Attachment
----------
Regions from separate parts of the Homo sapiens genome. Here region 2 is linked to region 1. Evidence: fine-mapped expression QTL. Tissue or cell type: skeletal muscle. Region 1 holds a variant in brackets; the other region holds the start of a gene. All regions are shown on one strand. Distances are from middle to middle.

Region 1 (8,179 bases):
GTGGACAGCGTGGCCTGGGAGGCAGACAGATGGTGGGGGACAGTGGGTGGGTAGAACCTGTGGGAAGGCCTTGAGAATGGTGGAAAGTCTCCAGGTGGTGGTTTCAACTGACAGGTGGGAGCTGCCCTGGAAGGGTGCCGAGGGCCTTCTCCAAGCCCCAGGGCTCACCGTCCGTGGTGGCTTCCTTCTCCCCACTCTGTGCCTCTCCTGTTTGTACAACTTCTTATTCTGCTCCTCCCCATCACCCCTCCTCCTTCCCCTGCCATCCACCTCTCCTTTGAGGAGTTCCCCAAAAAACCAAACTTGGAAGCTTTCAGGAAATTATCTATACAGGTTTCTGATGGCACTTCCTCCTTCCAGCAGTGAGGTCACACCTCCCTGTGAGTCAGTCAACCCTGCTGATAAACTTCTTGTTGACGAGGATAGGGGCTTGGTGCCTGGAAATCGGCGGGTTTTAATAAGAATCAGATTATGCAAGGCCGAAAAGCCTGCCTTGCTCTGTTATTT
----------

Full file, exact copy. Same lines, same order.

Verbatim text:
Regions from separate parts of the Homo sapiens genome. Here region 2 is linked to region 1. Evidence: fine-mapped expression QTL. Tissue or cell type: skeletal muscle. Region 1 holds a variant in brackets; the other region holds the start of a gene. All regions are shown on one strand. Distances are from middle to middle.

Region 1 (8,179 bases):
GTGGACAGCGTGGCCTGGGAGGCAGACAGATGGTGGGGGACAGTGGGTGGGTAGAACCTGTGGGAAGGCCTTGAGAATGGTGGAAAGTCTCCAGGTGGTGGTTTCAACTGACAGGTGGGAGCTGCCCTGGAAGGGTGCCGAGGGCCTTCTCCAAGCCCCAGGGCTCACCGTCCGTGGTGGCTTCCTTCTCCCCACTCTGTGCCTCTCCTGTTTGTACAACTTCTTATTCTGCTCCTCCCCATCACCCCTCCTCCTTCCCCTGCCATCCACCTCTCCTTTGAGGAGTTCCCCAAAAAACCAAACTTGGAAGCTTTCAGGAAATTATCTATACAGGTTTCTGATGGCACTTCCTCCTTCCAGCAGTGAGGTCACACCTCCCTGTGAGTCAGTCAACCCTGCTGATAAACTTCTTGTTGACGAGGATAGGGGCTTGGTGCCTGGAAATCGGCGGGTTTTAATAAGAATCAGATTATGCAAGGCCGAAAAGCCTGCCTTGCTCTGTTATTT